The second week focused on the late seventeenth, eighteenth and nineteenth centuries, examining choices Indigenous peoples in New England made during a period when they seem to vanish from most history books.
Discussion topics for the week included:
- >Land, sovereignty, and race; the changing landscape of work and subsistence strategies
- King Philip’s War (1675-76) and its aftermath
- The Anglo-French rivalry that erupted into war in 1689, with a focus on the 1704 raid on Deerfield, Massachusetts
- Anthropologists and informants
Lisa Brooks led a discussion centered on Mary Rowlandson’s captivity narrative. She drew on Rowlandson’s narrative to examine the social and geographic networks of Native people Rowlandson encountered, particularly Weetamoo, a female sachem, and James Printer, a Christian Nipmuc whose story is intertwined with Rowlandson’s narrative.
That same afternoon, director Nash led a workshop on using a Raid on Deerfield: The Many Stories of 1704, an award-winning website developed by the Pocumtuck Valley Memorial Association in Deerfield, Massachusetts through a collaborative process with historical institutions in Kahnawake (Mohawk), Odanak (Abenaki), Wendake (Huron-Wendat) and Montreal and Quebec City (Quebecois).
Margaret Bruchac (Abenaki) discussed her research on relations between Native Americans and anthropologists in the 20th century, especially between Frank Speck (1881-1950) and Mohegan anthropologist Gladys Tantaquidgeon (1899-2005).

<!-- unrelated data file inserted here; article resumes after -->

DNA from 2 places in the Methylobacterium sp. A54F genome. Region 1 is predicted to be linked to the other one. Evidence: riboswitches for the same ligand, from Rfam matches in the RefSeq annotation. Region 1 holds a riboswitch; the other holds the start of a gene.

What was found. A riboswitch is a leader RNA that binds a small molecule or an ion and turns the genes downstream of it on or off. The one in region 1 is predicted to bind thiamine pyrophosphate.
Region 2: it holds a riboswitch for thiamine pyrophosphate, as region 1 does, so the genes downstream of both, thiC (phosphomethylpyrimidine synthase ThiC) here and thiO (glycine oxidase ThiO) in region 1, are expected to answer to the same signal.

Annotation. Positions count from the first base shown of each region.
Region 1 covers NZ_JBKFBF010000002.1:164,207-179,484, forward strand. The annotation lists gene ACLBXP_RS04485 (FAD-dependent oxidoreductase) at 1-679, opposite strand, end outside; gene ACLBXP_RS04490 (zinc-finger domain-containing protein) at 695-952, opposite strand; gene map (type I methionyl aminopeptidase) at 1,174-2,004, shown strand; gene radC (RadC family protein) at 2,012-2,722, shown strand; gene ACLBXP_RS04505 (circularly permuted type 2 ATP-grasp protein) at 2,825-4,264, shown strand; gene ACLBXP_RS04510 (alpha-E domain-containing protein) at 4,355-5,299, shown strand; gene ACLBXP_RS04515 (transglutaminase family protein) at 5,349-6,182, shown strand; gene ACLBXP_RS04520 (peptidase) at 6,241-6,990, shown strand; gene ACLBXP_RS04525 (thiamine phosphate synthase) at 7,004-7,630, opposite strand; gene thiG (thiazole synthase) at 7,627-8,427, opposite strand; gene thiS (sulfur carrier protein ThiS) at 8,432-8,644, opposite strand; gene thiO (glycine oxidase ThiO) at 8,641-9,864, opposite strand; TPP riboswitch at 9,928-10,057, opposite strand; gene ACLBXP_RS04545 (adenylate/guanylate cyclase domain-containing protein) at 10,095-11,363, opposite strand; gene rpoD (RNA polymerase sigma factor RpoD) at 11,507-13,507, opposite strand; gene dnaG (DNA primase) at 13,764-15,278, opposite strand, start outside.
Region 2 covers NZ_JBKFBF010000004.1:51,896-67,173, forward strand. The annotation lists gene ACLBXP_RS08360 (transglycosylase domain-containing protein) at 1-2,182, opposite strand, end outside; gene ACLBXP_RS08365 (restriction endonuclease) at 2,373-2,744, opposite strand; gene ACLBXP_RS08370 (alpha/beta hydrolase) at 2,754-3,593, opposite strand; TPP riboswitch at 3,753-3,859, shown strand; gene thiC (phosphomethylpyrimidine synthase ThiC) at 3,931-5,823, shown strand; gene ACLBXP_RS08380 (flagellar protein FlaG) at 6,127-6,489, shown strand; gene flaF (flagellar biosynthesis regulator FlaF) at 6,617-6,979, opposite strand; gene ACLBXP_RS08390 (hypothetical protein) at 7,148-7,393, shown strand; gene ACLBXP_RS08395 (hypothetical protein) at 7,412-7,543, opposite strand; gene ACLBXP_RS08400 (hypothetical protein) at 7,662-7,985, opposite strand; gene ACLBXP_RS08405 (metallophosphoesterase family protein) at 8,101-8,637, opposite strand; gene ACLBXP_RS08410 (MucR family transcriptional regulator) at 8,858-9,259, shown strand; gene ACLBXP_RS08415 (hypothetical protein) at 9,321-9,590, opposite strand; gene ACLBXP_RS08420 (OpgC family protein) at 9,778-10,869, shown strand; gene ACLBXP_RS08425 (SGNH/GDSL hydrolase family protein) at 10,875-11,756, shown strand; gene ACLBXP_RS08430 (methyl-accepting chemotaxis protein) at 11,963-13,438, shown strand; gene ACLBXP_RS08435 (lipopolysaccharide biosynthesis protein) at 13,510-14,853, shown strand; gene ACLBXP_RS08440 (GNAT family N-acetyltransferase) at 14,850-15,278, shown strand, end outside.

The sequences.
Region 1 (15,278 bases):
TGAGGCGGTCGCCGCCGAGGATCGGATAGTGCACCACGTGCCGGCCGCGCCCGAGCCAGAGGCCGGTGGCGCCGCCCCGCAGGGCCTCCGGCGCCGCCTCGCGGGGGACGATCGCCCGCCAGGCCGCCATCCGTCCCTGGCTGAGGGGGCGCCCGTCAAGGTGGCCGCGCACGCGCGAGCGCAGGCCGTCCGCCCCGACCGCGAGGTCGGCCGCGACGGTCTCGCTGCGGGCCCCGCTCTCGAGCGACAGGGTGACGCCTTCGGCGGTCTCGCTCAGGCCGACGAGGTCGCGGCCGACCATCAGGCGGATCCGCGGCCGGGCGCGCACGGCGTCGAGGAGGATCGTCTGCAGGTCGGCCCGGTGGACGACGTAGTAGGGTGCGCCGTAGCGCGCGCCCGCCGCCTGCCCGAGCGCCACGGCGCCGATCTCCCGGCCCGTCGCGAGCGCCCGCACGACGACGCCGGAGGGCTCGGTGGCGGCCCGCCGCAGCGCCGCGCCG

Mid-week, we visited the summit of Mt. Holyoke at Skinner State Park in South Hadley, a local landmark about fifteen minutes’ drive from UMass. On a clear day, Mt. Holyoke offers a breathtaking view of the middle Connecticut River Valley that grounded our discussion of homelands and Native space, including specific strategies through which Native American tribes lost legal title to their homelands.
On Thursday, at the Mashantucket Pequot Museum and Research Center (MPMRC) in Mashantucket, Connecticut, NEH Summer Scholars toured the museum exhibits, which move in chronological sequence from the Ice Age to the present. Jason Mancini, senior researcher at the Center, also shared his research on Indian mariners and urban Indian communities, raising thoughtful questions about labor, race and ethnicity in the nineteenth century. The museum raises vital questions of interpretation, representation, and the “ownership” of history.
Ron Welburn discussed the complexities of race and ethnicity in New England, including the history of powwow culture and the recent re-connection between the descendants of Native Americans sold into slavery in the West Indies after King Philip’s War and their relatives in southern New England.